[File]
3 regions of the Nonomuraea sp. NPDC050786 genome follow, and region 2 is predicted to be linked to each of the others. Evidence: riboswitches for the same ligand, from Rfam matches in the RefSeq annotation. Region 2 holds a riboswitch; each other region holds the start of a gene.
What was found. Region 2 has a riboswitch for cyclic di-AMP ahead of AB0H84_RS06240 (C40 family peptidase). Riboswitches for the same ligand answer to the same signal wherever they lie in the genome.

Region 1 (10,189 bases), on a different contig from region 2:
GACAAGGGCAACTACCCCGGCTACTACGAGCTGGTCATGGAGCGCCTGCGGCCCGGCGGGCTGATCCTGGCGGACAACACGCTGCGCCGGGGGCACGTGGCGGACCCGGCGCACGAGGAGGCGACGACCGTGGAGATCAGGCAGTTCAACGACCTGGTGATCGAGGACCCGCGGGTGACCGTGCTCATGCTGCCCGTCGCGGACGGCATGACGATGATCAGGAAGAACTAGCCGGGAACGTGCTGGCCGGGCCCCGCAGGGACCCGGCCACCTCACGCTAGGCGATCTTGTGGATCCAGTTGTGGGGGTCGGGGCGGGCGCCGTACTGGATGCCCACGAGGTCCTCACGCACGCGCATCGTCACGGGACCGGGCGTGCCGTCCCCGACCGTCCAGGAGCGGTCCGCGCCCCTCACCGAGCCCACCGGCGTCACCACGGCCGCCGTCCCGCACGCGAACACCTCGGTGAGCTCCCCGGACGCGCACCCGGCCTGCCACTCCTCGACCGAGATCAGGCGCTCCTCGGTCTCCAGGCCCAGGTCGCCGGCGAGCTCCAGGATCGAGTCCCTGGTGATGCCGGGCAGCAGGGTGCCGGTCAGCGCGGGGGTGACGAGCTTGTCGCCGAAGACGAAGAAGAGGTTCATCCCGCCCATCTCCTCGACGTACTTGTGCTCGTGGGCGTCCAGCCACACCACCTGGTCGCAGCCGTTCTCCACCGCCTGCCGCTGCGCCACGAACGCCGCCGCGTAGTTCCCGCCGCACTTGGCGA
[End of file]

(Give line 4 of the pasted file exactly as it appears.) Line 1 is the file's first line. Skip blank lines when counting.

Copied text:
GACAAGGGCAACTACCCCGGCTACTACGAGCTGGTCATGGAGCGCCTGCGGCCCGGCGGGCTGATCCTGGCGGACAACACGCTGCGCCGGGGGCACGTGGCGGACCCGGCGCACGAGGAGGCGACGACCGTGGAGATCAGGCAGTTCAACGACCTGGTGATCGAGGACCCGCGGGTGACCGTGCTCATGCTGCCCGTCGCGGACGGCATGACGATGATCAGGAAGAACTAGCCGGGAACGTGCTGGCCGGGCCCCGCAGGGACCCGGCCACCTCACGCTAGGCGATCTTGTGGATCCAGTTGTGGGGGTCGGGGCGGGCGCCGTACTGGATGCCCACGAGGTCCTCACGCACGCGCATCGTCACGGGACCGGGCGTGCCGTCCCCGACCGTCCAGGAGCGGTCCGCGCCCCTCACCGAGCCCACCGGCGTCACCACGGCCGCCGTCCCGCACGCGAACACCTCGGTGAGCTCCCCGGACGCGCACCCGGCCTGCCACTCCTCGACCGAGATCAGGCGCTCCTCGGTCTCCAGGCCCAGGTCGCCGGCGAGCTCCAGGATCGAGTCCCTGGTGATGCCGGGCAGCAGGGTGCCGGTCAGCGCGGGGGTGACGAGCTTGTCGCCGAAGACGAAGAAGAGGTTCATCCCGCCCATCTCCTCGACGTACTTGTGCTCGTGGGCGTCCAGCCACACCACCTGGTCGCAGCCGTTCTCCACCGCCTGCCGCTGCGCCACGAACGCCGCCGCGTAGTTCCCGCCGCACTTGGCGA